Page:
Sparkling wines range from dry to sweet based on how much sugar is added after the second fermentation.
The most well known kind of sparkling wine is Champagne which coincidentally comes from the Champagne region of northern France. The word “Champagne” is a protected designation of origin (PDO) term which means only sparkling wine from the Champagne region of France may be legally called “Champagne.” As such other countries have their own regional names for sparkling wine. The Spanish call their sparkling wine Cava, the Germans and Austrians have Sekt, the Italians have Spumante but their better known protected designation of origin variety of sparkling wine is Prosecco, etc.
While there are a variety of methods to making sparkling wine, they all start with making wine. This is followed by adding a little sugar & yeast to each bottle to generate a second fermentation. This second fermentation, which takes place in the capped bottle, is what produces the CO2 bubbles sparkling wine is known for. Depending on the production method, wine makers then add a mixture known as “le dosage” at the end before the final corking. Dosage is a sweet mixture of still wine and sometimes sugar to balance out the flavor of the sparkling wine. How much dosage is added makes all the difference.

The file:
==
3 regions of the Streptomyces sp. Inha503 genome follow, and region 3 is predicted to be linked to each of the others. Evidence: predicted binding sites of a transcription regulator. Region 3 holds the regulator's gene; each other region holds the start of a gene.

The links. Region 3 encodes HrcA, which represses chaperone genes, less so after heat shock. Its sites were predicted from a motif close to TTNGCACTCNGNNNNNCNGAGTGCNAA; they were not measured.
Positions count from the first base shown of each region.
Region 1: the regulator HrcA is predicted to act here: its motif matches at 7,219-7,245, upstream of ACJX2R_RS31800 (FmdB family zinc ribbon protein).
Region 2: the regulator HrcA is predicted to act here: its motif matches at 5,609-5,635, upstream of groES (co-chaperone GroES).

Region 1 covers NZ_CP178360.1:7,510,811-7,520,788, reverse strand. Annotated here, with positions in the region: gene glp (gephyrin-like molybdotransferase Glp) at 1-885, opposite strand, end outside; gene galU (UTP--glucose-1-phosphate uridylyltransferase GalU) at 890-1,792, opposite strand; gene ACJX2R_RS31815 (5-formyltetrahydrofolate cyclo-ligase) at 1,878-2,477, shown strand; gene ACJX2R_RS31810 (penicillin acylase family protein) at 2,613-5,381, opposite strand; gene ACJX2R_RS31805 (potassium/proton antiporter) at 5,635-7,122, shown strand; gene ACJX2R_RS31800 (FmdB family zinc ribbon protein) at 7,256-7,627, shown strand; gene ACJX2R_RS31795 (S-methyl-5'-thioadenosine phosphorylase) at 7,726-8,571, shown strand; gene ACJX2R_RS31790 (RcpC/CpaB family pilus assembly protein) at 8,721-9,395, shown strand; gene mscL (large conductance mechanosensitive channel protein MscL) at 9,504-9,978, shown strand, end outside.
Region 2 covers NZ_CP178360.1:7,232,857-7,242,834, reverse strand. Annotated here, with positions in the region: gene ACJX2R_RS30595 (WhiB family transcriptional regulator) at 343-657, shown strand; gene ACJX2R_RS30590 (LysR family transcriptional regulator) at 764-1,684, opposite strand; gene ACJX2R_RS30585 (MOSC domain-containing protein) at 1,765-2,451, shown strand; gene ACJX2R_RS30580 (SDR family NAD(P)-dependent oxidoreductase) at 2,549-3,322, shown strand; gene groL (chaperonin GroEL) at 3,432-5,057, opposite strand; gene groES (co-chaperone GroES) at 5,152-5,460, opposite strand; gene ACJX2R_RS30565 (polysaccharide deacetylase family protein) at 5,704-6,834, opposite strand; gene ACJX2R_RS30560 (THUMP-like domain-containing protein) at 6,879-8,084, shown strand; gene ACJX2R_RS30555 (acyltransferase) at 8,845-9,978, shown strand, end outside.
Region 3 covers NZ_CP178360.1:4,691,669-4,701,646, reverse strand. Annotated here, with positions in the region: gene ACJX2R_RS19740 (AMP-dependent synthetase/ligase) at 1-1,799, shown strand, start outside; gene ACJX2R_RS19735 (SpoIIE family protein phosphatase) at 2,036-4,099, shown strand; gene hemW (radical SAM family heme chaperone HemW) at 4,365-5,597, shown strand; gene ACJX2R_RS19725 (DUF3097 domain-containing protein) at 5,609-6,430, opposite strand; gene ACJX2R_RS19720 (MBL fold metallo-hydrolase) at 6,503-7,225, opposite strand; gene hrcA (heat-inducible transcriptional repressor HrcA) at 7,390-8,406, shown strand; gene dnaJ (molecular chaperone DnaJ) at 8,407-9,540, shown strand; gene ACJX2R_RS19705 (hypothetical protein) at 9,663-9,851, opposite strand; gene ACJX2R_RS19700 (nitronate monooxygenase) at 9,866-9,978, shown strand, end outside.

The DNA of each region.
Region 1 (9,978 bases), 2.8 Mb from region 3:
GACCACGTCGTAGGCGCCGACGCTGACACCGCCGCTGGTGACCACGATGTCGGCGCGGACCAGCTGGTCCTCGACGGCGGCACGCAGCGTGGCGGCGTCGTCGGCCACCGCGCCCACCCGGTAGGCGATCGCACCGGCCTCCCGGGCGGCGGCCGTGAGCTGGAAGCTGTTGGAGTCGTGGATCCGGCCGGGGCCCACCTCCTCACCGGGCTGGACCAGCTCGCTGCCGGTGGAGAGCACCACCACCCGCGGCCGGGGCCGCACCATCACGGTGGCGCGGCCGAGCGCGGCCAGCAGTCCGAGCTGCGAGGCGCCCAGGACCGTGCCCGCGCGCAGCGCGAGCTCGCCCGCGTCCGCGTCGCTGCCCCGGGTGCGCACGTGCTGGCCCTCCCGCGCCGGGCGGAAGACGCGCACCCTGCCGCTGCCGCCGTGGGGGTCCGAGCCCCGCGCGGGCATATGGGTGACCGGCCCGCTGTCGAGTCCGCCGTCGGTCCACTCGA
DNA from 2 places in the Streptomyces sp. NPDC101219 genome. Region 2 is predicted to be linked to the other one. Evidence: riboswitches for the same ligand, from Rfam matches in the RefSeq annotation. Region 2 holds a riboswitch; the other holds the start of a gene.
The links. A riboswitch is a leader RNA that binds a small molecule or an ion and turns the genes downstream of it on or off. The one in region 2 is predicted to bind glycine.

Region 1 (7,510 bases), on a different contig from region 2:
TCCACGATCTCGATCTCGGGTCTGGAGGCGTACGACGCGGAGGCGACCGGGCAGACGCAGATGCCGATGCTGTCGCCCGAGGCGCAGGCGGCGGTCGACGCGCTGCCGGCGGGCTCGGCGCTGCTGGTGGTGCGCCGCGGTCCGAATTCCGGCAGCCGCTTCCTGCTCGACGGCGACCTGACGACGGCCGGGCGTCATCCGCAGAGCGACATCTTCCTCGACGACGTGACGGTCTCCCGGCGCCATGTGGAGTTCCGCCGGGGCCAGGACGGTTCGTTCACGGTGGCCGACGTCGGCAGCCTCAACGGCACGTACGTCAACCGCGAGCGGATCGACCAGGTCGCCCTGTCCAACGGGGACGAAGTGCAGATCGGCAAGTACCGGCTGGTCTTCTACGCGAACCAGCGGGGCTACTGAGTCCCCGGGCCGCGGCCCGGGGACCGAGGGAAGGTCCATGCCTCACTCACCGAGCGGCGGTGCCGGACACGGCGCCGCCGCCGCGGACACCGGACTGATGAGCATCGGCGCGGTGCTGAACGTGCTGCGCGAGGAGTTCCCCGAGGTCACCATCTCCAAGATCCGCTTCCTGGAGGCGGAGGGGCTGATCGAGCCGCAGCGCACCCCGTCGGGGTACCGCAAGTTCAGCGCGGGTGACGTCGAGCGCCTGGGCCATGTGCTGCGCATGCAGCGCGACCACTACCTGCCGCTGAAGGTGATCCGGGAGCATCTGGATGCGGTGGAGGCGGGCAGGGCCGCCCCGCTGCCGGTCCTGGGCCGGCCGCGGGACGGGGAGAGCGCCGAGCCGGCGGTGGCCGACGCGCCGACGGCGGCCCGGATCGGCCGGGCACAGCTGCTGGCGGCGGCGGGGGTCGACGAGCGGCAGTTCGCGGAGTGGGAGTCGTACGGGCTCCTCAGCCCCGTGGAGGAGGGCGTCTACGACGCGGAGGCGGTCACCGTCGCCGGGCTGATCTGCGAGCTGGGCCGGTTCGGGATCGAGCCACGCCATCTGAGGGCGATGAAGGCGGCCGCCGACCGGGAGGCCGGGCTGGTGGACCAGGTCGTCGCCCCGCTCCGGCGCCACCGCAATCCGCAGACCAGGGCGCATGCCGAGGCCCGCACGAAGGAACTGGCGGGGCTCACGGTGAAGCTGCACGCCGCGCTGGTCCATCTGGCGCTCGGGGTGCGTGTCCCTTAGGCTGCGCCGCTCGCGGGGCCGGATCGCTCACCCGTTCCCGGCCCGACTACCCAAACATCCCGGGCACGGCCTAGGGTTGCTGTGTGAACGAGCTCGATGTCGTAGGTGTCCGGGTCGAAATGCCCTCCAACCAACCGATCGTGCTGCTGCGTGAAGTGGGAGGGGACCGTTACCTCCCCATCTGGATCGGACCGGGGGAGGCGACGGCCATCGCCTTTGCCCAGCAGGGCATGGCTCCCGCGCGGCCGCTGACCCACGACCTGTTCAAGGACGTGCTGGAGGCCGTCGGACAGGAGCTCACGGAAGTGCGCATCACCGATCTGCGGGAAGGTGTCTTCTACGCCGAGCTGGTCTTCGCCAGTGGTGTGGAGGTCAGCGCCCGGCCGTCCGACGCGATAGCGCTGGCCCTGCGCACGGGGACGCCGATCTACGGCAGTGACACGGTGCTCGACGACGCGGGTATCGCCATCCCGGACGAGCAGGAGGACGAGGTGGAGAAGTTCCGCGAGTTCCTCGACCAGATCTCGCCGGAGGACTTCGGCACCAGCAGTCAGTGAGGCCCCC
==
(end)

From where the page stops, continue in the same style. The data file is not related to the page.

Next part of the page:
The sweetness of a sparkling wine is determined by how much sugary dosage is added – the more sugar, the sweeter the sparkling wine (makes sense). To know how sweet a sparkling wine is, wine makers label their bottles with a variety of terms. Unfortunately, different countries use different words to convey the same general idea. The following is an explanation of sparkling wine sweetness terms.
Added info: the most famous early sparkling wine was by the 17th century monk Dom Pérignon, however sparkling wine originated in England. In typical wine bottles, sparkling wine has the tricky problem where the second fermentation inside the bottle builds up enough pressure that the bottle can explode. Because 17th century English glassmakers used coal in their glass production they could produce a stronger bottle which allowed them to reliably produce sparkling wine before the French.